Harold Landry and Bradley Chubb could not avoid watching each other play last season as each racked up the sacks and tackles for loss and became elite defensive ends in the same division of the same conference.
But it was not until last March that the two actually met. Landry and Chubb ended up rooming together at the first Elite Student-Athlete Symposium, held at NCAA headquarters for 16 select rising seniors with high NFL draft projections.
“You definitely know the talent across the ACC,” said Landry, who led the nation with seven forced fumbles and 16.5 sacks last year at Boston College. “We’ve been producing so many talented defensive linemen.”
It’s hard to argue that any other conference has better defensive linemen and better defensive line depth than the ACC. Just recently, Phil Steele’s defensive line rankings had ACC teams filling four of the top five spots.
Among his way-too-early 2018 NFL draft player rankings by position, Mel Kiper Jr. lists seven ACC defensive ends or tackles, more than any other conference.
“It’s going to be competitive for any of those guys to be all-conference,” NC State coach Dave Doeren said. “If you’re an all-conference first-teamer in the D-line area, you’re a baller.”
While there is agreement among league coaches that defensive line is the best, most talented position across the league, there is no consensus on which team has the best overall unit. Several head coaches pointed to Clemson and its interior tandem of Wilkins and Dexter Lawrence, not to mention its recent history of developing elite linemen on a regular basis.
“I’m well aware of the type of defensive lines that are out there in the ACC,” Wilkins said. “But you don’t try to focus on that personal stuff. We’re going to work to be better than everybody. Don’t talk about it, we just have to work and be about it.”
Several coaches chose NC State as the top unit. Chubb gets most of the headlines after racking up 22 tackles for loss and 10.5 sacks last season. But one ACC coach said this about underrated tackles B.J. Hill and Justin Jones: “You can’t move them.”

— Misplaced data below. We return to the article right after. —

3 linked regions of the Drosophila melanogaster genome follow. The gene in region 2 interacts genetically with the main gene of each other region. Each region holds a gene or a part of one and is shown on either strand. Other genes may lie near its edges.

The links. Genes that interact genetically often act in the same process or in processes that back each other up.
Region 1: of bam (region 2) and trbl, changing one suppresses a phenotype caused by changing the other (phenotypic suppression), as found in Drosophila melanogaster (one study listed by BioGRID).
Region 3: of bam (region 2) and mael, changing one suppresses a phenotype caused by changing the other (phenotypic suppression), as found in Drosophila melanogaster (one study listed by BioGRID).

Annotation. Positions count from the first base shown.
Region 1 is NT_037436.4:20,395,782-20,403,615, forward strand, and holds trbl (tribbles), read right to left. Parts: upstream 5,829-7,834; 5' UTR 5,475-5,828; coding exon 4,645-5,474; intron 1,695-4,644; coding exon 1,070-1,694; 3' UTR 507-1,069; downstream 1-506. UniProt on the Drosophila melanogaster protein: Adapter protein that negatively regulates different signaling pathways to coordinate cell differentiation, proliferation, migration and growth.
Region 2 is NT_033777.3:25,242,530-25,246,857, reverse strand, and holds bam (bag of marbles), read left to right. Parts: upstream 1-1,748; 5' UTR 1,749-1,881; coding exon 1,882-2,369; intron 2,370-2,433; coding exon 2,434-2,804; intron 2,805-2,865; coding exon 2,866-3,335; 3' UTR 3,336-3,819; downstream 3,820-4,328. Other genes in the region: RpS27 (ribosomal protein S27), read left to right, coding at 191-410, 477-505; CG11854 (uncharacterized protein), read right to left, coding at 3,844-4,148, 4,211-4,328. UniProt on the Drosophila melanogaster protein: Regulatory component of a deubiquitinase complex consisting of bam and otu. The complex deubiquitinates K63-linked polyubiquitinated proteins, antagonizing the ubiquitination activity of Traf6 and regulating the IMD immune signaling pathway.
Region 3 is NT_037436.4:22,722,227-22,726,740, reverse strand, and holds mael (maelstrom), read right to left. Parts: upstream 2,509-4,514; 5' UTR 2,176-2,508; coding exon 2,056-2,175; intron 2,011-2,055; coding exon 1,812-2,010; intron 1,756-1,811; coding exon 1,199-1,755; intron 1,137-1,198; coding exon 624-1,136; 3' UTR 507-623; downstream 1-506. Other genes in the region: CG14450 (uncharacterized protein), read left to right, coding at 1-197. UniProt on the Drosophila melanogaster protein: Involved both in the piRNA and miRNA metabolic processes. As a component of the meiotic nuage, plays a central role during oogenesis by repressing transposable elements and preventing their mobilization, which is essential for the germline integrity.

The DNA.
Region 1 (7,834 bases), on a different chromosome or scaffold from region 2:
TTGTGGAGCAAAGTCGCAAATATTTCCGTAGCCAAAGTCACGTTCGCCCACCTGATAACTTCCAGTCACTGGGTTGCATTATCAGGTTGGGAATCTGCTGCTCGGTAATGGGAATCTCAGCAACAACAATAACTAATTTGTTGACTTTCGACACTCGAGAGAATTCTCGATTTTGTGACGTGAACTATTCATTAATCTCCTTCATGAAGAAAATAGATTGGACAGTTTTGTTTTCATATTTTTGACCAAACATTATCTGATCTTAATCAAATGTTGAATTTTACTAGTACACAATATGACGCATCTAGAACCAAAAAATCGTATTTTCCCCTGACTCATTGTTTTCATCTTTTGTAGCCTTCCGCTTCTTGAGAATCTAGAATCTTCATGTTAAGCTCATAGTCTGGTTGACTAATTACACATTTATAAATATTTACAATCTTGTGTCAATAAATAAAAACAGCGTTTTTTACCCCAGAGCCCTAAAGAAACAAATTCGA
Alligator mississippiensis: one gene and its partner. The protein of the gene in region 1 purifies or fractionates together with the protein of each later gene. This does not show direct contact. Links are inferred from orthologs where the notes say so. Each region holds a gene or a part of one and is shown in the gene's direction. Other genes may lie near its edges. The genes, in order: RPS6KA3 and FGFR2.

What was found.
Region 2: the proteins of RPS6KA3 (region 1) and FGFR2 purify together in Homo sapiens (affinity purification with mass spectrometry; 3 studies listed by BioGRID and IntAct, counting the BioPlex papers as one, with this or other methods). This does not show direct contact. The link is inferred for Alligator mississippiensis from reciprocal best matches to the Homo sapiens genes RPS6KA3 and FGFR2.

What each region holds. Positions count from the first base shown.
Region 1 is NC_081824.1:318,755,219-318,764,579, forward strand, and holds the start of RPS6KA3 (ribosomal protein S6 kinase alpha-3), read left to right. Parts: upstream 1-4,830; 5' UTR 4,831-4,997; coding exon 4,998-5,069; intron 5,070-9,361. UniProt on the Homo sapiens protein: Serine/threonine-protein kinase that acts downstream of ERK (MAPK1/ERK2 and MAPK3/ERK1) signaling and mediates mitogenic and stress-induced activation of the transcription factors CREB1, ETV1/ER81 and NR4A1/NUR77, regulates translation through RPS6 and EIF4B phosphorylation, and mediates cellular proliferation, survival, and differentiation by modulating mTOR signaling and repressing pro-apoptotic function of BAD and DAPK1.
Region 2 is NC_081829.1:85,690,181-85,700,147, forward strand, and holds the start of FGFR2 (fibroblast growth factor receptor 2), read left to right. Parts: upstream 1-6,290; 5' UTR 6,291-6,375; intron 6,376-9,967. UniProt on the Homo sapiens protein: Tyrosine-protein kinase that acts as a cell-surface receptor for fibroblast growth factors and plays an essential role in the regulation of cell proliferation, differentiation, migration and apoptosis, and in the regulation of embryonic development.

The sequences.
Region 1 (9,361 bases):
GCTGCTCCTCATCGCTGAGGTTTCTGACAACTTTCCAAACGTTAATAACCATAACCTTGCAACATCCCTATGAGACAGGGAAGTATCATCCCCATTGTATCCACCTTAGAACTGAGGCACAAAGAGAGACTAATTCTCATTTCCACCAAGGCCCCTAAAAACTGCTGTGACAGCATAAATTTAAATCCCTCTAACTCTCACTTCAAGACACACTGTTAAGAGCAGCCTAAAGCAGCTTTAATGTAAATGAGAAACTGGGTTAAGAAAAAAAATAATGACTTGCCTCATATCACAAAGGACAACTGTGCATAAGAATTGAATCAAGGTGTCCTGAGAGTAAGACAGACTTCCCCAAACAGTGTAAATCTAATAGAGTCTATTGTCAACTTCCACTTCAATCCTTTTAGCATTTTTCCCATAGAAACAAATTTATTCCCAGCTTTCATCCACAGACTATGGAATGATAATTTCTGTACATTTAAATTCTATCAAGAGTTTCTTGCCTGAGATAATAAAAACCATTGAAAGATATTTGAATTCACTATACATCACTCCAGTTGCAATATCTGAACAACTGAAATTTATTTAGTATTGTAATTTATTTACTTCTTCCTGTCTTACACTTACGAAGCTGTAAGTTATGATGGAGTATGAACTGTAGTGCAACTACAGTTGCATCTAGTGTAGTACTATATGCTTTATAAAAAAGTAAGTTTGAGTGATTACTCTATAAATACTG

Another head coach mentioned reserve end Darian Roseboro, who ranked second on the team in sacks a year ago with seven. “He’d be a starter anywhere else,” the coach said.
Let’s also not forget defensive end Kentavius Street, who just recently did a 700-pound squat during a workout.
Another coach mentioned Florida State, which returns Brian Burns, Josh Sweat Derrick Nnadi, and Louisville (returning Drew Bailey and hybrid James Hearns). Miami also brings back its entire starting defensive front, and tackles Kendrick Norton and RJ McIntosh are poised for breakout years. Wake Forest's Duke Ejiofor also gets high marks.
Players would have to be living in a vacuum to ignore what the other competitors in their conference have done. While watching tape to scout opposing offensive linemen, they are able to study their fellow defensive ends and tackles to pick up ideas about what works against specific players.
"You watch to see the things they did and some of the things are unbelievable, like Harold Landry and Christian Wilkins, Duke Ejiofor from Wake, those guys do a lot of really good things," Chubb said. "So it’s like learning from them, too, to see what they did well against a certain tackle so you can try and implement them."
To illustrate, at least in part, the ACC had four teams in the final top 10 in team tackles for loss a year ago: Clemson (8.7 per game), Miami (8.3), Boston College (8.2) and Virginia Tech (8.1). In sacks, Florida State (3.92 per game), Boston College (3.62), Pittsburgh (3.31), Clemson (3.27) and Wake Forest (3.15) ranked in the top 11 in the nation. NC State was a top-10 rushing defense.
“Yeah, it’s crazy,” Doeren said about the ACC’s defensive line play. “We played four straight top-10 defenses last year in a row, in one month. People are like, ‘Why aren’t you scoring more points?’ They’re pretty good.”
With the way ACC defensive lines are set up this year, don’t be surprised if more coaches get that same question.